Effects of increased autumn temperatures and sub-acute levels of ammonia on post-winter development of four cultivars of winter oilseed rape (<em>Brassica napus</em> L.)


  • J. Franzaring
  • I. Holz
  • A. Fangmeier


Early planting dates, warm autumns and increased N mineralisation  rates may advance the growth of winter crops and also a high supply of nitrogen poses risks of excess biomass accumulation before the winter leading to reduced frost hardiness and excessive leaf loss. Although the number of frost days is currently declining in temperate Europe, events of frost may still create damage in the future in winter crops that have accumulated too much biomass in the preceding autumn.
Here we report on a study in which the responses of four cultivars of winter oilseed rape (OSR) to elevated autumn temperatures and subacute levels of ammonia (NH3) were compared. It has been suggested that high concentrations of the gas, e.g. in livestock intensive regions may both act as an airborne fertiliser and reduce the frost hardiness of plants. Advancing treatments were imposed for 88 days in the autumn and consisted of pot grown plants kept in greenhouses without (ELVT) and with elevated concentrations of ammonia (ELVT+A; 195 μg m-3 NH3). Reference plants (AMB) were raised outdoors, where temperatures were 1.4°C lower than in the greenhouses.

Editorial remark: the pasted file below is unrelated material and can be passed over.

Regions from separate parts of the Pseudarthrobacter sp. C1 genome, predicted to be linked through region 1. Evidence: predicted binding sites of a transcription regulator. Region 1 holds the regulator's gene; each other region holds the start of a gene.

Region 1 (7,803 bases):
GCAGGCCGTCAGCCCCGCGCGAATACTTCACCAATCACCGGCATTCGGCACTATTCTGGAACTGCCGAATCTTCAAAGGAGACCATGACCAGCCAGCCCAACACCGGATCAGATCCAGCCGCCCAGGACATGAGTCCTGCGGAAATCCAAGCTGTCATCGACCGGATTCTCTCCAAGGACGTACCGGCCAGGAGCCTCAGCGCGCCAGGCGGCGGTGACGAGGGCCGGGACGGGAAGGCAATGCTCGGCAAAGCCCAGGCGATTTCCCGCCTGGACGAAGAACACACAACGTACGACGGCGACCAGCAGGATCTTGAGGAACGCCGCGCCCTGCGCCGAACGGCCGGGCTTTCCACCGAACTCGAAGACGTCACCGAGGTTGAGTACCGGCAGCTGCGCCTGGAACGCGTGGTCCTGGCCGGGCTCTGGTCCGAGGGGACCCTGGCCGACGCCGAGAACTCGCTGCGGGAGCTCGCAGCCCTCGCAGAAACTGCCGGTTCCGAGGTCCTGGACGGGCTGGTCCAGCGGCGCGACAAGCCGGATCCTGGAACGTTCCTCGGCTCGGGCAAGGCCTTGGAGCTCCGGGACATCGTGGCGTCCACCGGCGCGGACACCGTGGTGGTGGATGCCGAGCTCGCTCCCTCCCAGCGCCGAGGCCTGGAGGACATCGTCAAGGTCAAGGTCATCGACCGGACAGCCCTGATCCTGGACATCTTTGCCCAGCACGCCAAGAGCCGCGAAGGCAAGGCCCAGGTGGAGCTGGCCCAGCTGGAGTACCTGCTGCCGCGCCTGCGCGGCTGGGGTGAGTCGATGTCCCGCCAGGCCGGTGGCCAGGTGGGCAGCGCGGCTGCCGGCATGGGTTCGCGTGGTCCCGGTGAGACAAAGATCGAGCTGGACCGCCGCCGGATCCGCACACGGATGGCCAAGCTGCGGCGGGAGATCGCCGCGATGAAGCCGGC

After the treatments plants were all overwintered outside to study whether the pre-winter growth advancement was still discernible in the following spring. Shed leaves were collected weekly to follow how much shoot biomass was lost during and after the winter. Cultivars responded differently to warming and exposure to ammonia. Up to the winter shoot biomass was strongly increased by the advancing treatments. However, fi nal shoot mass in the following summer did not differ between cultivars and was unaffected by the higher temperatures in the preceding autumn. Nevertheless, significantly more biomass was observed in ammonia fumigated plants. Higher autumn temperatures increased leaf shedding and advanced fl owering and senescence in the next spring so that plants showed a signifi cantly reduced seed mass, harvest index and oil yield at the fi nal harvest. Obviously, the growth advancement in the preceding autumn by elevated temperatures negatively affected the availability of resources in the following spring. In contrast, plants that were grown at both elevated ammonia and temperature in the autumn showed a delayed fl owering, higher shoot and seed mass, increased harvest index and oil yield. We conclude that growth advancement by elevated autumn temperatures without the re-supply of nutrients increases leaf shedding during winter. Nevertheless, the loss of resources in winter for re-growth in spring will certainly be of minor importance for yield formation as compared to the frost damage resulting from late spring frosts.